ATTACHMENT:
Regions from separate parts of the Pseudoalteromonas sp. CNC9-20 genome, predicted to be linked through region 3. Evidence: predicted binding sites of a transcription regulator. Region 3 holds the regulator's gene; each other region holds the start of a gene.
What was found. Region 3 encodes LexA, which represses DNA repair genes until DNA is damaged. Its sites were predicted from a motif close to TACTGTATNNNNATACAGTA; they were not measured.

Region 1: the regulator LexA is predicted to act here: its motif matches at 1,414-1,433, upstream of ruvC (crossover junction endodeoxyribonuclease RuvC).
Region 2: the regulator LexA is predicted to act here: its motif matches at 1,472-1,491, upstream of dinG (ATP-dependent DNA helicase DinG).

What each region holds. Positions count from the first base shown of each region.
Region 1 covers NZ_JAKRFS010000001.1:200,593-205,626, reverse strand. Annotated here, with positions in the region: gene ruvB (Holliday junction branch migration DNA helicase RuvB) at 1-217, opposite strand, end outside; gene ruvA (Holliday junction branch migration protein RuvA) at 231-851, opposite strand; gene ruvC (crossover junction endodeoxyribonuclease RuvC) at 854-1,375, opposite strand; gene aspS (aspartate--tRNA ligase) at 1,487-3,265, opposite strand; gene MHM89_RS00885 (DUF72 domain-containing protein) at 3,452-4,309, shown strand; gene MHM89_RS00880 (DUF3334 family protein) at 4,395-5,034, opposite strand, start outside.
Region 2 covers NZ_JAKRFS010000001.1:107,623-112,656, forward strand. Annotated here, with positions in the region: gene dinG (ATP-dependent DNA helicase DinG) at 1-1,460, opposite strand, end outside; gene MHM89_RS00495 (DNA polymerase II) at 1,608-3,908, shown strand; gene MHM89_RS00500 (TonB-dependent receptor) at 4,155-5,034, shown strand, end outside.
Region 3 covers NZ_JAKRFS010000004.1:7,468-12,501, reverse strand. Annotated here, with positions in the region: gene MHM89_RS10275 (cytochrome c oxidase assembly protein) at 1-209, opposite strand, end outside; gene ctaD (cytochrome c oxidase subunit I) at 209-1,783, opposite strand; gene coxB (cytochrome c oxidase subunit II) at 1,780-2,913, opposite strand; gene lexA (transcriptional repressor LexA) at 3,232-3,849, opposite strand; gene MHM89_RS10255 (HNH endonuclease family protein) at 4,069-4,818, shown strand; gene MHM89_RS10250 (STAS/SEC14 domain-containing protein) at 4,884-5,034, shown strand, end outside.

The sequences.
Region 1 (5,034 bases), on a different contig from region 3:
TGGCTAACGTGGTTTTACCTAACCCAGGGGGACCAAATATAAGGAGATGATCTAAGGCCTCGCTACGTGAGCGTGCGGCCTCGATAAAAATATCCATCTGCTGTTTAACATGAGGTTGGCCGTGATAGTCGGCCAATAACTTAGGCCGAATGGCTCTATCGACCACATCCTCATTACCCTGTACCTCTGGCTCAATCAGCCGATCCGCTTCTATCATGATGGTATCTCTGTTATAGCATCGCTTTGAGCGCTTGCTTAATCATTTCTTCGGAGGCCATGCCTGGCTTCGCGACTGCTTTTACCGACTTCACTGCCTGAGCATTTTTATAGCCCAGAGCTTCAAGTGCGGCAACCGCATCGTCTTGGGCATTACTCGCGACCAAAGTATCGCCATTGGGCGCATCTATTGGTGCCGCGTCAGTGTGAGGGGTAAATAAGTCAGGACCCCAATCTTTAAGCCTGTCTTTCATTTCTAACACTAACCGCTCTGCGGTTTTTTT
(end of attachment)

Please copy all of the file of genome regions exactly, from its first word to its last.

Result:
Regions from separate parts of the Pseudoalteromonas sp. CNC9-20 genome, predicted to be linked through region 3. Evidence: predicted binding sites of a transcription regulator. Region 3 holds the regulator's gene; each other region holds the start of a gene.
What was found. Region 3 encodes LexA, which represses DNA repair genes until DNA is damaged. Its sites were predicted from a motif close to TACTGTATNNNNATACAGTA; they were not measured.

Region 1: the regulator LexA is predicted to act here: its motif matches at 1,414-1,433, upstream of ruvC (crossover junction endodeoxyribonuclease RuvC).
Region 2: the regulator LexA is predicted to act here: its motif matches at 1,472-1,491, upstream of dinG (ATP-dependent DNA helicase DinG).

What each region holds. Positions count from the first base shown of each region.
Region 1 covers NZ_JAKRFS010000001.1:200,593-205,626, reverse strand. Annotated here, with positions in the region: gene ruvB (Holliday junction branch migration DNA helicase RuvB) at 1-217, opposite strand, end outside; gene ruvA (Holliday junction branch migration protein RuvA) at 231-851, opposite strand; gene ruvC (crossover junction endodeoxyribonuclease RuvC) at 854-1,375, opposite strand; gene aspS (aspartate--tRNA ligase) at 1,487-3,265, opposite strand; gene MHM89_RS00885 (DUF72 domain-containing protein) at 3,452-4,309, shown strand; gene MHM89_RS00880 (DUF3334 family protein) at 4,395-5,034, opposite strand, start outside.
Region 2 covers NZ_JAKRFS010000001.1:107,623-112,656, forward strand. Annotated here, with positions in the region: gene dinG (ATP-dependent DNA helicase DinG) at 1-1,460, opposite strand, end outside; gene MHM89_RS00495 (DNA polymerase II) at 1,608-3,908, shown strand; gene MHM89_RS00500 (TonB-dependent receptor) at 4,155-5,034, shown strand, end outside.
Region 3 covers NZ_JAKRFS010000004.1:7,468-12,501, reverse strand. Annotated here, with positions in the region: gene MHM89_RS10275 (cytochrome c oxidase assembly protein) at 1-209, opposite strand, end outside; gene ctaD (cytochrome c oxidase subunit I) at 209-1,783, opposite strand; gene coxB (cytochrome c oxidase subunit II) at 1,780-2,913, opposite strand; gene lexA (transcriptional repressor LexA) at 3,232-3,849, opposite strand; gene MHM89_RS10255 (HNH endonuclease family protein) at 4,069-4,818, shown strand; gene MHM89_RS10250 (STAS/SEC14 domain-containing protein) at 4,884-5,034, shown strand, end outside.

The sequences.
Region 1 (5,034 bases), on a different contig from region 3:
TGGCTAACGTGGTTTTACCTAACCCAGGGGGACCAAATATAAGGAGATGATCTAAGGCCTCGCTACGTGAGCGTGCGGCCTCGATAAAAATATCCATCTGCTGTTTAACATGAGGTTGGCCGTGATAGTCGGCCAATAACTTAGGCCGAATGGCTCTATCGACCACATCCTCATTACCCTGTACCTCTGGCTCAATCAGCCGATCCGCTTCTATCATGATGGTATCTCTGTTATAGCATCGCTTTGAGCGCTTGCTTAATCATTTCTTCGGAGGCCATGCCTGGCTTCGCGACTGCTTTTACCGACTTCACTGCCTGAGCATTTTTATAGCCCAGAGCTTCAAGTGCGGCAACCGCATCGTCTTGGGCATTACTCGCGACCAAAGTATCGCCATTGGGCGCATCTATTGGTGCCGCGTCAGTGTGAGGGGTAAATAAGTCAGGACCCCAATCTTTAAGCCTGTCTTTCATTTCTAACACTAACCGCTCTGCGGTTTTTTT